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Parents Sue After Son Allegedly Strip Searched At School

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Adan Salazar
PrisonPlanet.com
December 7, 2012

In another unbelievable example of how our public schools are in reality just prisoner training facilities, parents of a Chicago High School teen have filed multiple lawsuits claiming their son came home from school one day crying that he had been strip searched.

“’He came home crying. So I asked him why he was crying,’ said the boy’s father, Anthony Woodman. ‘And he was like hysterical. He tells me he’s been strip-searched,’” reports CBS Chicago.

Working off an anonymous drug tip, the boy says last month two security guards, a Chicago police officer and a female assistant principal took him to a bathroom stall where one of the security guards frisked him.

“And then he searched me with my clothes on. Then he told me to remove my belt. As I undid my belt he pulled my pants and underwear down to my knees,” the boy told CBS.

After that, the boy says one of the security guards grabbed and searched his “privates” in full view of those in attendance, treatment normally reserved for jailed inmates. The search yielded no drugs.

The Woodmans say the humiliation and sexual abuse their son endured has left him psychologically damaged, as he now exhibits signs of withdrawal, depression and aggressiveness. Reportedly, he also has to sleep with his clothes on.

Now the family is suing everyone allegedly involved in the traumatizing incident, including the Chicago Public Schools system and the City of Chicago claiming a civil rights violations.

“What we are claiming is that his civil rights were violated when he was strip searched without cause and unreasonably,” the Woodman’s attorney Julie Herrera told CBS2. (I might also add suits alleging rape and emotional distress.)

A spokeswoman for the Chicago Public Schools said their policies strictly prohibit strip searches but would not comment to CBS about this particular case due to an ongoing investigation.

This is just the latest example of how public schools are becoming more like prisons, where students are treated as suspected criminals and are guilty until proven innocent.

A similar incident occurred in February 2012 when a Georgia middle school student was also forced to strip down after fellow students accused him of having marijuana. No pot was found and the family in that case also sued.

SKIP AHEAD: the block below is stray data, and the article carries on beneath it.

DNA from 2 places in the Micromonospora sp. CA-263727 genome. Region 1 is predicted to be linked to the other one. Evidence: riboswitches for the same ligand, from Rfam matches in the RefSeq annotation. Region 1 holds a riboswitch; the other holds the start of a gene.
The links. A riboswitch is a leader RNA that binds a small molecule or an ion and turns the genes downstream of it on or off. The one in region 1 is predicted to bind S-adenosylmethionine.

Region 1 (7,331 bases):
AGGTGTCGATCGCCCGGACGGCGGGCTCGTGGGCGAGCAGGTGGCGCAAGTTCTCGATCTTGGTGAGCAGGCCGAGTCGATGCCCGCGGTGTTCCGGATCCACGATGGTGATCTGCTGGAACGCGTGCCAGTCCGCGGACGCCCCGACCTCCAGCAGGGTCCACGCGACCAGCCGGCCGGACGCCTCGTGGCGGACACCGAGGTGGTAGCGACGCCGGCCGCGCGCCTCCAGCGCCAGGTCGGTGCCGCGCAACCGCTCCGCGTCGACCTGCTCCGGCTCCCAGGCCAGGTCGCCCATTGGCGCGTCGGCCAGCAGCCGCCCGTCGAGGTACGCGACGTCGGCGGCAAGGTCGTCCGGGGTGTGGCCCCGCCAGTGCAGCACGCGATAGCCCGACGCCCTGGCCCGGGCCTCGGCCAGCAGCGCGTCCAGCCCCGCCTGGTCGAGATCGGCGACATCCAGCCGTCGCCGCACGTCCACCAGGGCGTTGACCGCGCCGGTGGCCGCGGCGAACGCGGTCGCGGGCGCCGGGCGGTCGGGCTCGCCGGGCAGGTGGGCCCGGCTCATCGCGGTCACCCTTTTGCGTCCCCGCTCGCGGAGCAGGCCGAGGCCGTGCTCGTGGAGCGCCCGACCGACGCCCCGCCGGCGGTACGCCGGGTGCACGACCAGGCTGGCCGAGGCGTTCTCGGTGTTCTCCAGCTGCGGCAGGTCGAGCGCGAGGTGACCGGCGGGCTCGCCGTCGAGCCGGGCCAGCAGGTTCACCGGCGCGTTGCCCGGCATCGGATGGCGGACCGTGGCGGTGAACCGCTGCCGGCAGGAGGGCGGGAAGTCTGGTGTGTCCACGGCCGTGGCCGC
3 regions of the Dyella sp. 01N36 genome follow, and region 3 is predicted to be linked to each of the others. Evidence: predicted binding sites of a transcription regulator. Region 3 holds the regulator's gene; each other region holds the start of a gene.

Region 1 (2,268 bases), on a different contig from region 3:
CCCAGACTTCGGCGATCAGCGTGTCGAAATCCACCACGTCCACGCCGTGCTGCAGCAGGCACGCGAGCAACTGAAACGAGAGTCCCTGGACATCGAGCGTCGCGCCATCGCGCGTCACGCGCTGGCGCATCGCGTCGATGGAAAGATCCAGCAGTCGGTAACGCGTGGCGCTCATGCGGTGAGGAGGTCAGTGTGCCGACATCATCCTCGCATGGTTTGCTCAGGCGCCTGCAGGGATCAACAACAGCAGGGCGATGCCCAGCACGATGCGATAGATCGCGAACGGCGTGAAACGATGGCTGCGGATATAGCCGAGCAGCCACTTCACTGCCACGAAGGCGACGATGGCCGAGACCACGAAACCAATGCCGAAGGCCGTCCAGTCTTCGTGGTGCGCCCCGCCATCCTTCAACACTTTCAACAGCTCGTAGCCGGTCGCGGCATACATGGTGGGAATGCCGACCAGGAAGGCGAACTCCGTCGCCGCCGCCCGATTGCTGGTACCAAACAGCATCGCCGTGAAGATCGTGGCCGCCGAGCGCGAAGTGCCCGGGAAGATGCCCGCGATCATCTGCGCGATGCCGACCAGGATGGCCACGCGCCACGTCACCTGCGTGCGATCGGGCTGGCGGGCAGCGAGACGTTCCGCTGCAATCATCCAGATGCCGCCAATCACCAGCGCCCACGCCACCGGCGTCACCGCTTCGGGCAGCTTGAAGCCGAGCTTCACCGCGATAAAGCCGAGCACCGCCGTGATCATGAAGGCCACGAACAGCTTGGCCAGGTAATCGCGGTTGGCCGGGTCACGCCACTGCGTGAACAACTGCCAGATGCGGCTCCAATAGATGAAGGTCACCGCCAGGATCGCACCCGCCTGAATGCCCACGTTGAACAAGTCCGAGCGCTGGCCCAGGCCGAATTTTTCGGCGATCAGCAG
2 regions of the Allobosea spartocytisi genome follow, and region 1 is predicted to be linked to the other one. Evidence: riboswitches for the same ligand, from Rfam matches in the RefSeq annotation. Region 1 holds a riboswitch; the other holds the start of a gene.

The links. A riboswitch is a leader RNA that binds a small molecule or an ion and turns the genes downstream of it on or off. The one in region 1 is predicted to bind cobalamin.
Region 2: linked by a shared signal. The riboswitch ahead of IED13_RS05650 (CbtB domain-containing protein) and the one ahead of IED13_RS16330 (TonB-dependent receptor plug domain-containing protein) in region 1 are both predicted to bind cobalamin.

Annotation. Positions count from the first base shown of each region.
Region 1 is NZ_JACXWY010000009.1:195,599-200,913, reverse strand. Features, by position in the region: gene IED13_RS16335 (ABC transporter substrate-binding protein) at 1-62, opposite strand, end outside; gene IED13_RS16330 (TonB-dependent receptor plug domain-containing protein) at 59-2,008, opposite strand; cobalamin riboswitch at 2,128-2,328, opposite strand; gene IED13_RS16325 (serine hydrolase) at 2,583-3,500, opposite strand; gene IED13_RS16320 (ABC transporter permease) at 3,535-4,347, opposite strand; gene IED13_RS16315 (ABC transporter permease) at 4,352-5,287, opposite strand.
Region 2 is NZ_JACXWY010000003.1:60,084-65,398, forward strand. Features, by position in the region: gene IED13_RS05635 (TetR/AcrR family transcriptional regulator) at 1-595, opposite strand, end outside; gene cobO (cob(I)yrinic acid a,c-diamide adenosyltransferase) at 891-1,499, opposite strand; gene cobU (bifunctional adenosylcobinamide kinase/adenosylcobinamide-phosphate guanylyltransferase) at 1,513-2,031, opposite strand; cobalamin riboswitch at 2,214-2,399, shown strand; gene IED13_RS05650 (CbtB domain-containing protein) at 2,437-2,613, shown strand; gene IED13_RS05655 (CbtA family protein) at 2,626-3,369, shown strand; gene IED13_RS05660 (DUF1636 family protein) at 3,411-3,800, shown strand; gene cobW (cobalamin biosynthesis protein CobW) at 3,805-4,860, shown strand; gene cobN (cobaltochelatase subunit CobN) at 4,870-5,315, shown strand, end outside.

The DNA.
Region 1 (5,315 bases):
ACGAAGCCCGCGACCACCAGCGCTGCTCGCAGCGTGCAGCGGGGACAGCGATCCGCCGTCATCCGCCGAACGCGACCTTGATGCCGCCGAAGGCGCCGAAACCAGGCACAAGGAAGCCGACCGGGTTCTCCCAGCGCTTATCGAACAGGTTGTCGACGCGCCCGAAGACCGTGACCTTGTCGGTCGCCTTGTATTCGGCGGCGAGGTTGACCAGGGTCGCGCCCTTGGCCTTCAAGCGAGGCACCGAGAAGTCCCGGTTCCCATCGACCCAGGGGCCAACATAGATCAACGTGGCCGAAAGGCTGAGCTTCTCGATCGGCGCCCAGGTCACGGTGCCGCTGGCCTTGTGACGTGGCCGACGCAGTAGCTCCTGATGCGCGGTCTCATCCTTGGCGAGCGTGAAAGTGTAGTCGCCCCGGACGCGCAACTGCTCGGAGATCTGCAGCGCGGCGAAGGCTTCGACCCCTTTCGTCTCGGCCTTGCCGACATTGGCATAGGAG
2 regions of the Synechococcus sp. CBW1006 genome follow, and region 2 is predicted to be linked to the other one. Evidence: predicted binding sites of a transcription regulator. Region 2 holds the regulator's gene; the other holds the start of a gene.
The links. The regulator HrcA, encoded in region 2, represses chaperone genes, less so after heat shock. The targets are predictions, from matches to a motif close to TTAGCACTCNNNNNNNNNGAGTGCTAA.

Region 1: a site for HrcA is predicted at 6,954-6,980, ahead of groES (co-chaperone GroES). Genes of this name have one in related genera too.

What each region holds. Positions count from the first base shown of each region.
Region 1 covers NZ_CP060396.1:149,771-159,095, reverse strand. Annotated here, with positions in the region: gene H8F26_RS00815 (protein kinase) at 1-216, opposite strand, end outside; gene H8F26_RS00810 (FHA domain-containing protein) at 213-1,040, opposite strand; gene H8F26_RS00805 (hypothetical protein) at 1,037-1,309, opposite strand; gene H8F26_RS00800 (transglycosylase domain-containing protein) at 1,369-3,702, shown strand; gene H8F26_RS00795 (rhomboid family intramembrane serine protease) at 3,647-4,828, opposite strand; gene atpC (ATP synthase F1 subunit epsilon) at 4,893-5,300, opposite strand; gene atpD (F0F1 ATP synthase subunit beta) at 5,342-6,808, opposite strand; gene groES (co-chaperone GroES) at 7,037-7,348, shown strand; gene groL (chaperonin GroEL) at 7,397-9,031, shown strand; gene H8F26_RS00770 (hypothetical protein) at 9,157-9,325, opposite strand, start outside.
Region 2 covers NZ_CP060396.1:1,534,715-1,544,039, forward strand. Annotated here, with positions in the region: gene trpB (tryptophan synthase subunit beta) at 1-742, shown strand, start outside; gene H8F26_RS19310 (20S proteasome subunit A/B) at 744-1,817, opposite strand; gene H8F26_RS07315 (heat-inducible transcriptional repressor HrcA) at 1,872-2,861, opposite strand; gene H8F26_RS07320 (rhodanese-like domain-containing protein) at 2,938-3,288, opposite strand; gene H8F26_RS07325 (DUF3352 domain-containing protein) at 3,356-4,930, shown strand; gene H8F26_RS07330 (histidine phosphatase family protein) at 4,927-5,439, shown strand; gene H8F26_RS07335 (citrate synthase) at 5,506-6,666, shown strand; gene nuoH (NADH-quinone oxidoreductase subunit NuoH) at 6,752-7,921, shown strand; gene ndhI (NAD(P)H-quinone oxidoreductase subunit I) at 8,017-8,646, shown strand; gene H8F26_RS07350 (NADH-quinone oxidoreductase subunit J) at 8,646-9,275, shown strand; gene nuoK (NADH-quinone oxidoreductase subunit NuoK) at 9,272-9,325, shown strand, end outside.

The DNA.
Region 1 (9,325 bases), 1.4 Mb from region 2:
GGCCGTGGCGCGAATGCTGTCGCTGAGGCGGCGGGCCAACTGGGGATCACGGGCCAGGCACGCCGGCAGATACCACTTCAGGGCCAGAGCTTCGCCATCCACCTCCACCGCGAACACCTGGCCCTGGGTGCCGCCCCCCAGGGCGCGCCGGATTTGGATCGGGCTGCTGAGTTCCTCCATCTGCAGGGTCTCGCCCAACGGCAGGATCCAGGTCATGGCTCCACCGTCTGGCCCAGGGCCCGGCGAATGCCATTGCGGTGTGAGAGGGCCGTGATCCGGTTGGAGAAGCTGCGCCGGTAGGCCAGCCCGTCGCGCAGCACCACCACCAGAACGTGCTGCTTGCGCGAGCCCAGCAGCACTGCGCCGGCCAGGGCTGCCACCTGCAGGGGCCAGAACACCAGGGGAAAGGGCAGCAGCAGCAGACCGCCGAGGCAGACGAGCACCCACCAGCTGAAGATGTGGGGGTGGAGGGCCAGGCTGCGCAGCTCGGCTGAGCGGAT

Earlier this month, we reported on a Washington elementrary school that was apparently punishing students by placing them in dark, padded solitary “isolation booths.” The school called them “therapeutic booths” claiming they were only used for special needs students with parental permission, however, one student labeled the booth “the naughty room.”

We’ve also been following the case of Andrea Hernandez, the brave San Antonio High School student that has been fighting for her right to attend school RFID-free after several schools districts, including some in Austin and Dallas Texas, mandated students wear RFID tags that would track them throughout campus and entering and exiting school. Similar RFID technologies are used to track Los Angeles county inmates.

Author Annette Fuentes describes the indoctrination of students to, in sheep-like fashion, unconditionally obey instructions from authorities, no matter how insane, for fear of being singled out as a criminal. She argues that “school-to-prison” and “prison-to-school” pipelines are visibly manifested in U.S. public schools today in her book “Lockdown High: When the Schoolhouse Becomes a Jail House.” An excerpt from that book appears on the Rutherford Institute website:

“I would say there is a school-to-prison pipeline, but there is also a prison-to-school pipeline. [The use of security hardware (cameras, metal detectors and retina detectors) and the practice of treating students as suspects are strategies of the criminal justice system, and they have been flowing into the schools.] It’s like a two-way street, a two-way system that mixes the educational and criminal justice systems. The end result is that we have schools in which the learning environment has been degraded and undermined because we are teaching kids to fear and feel that they are suspects at any particular time.”

One student fighting against tyranny can make a difference, as San Antonio student Andrea Hernandez exemplified.
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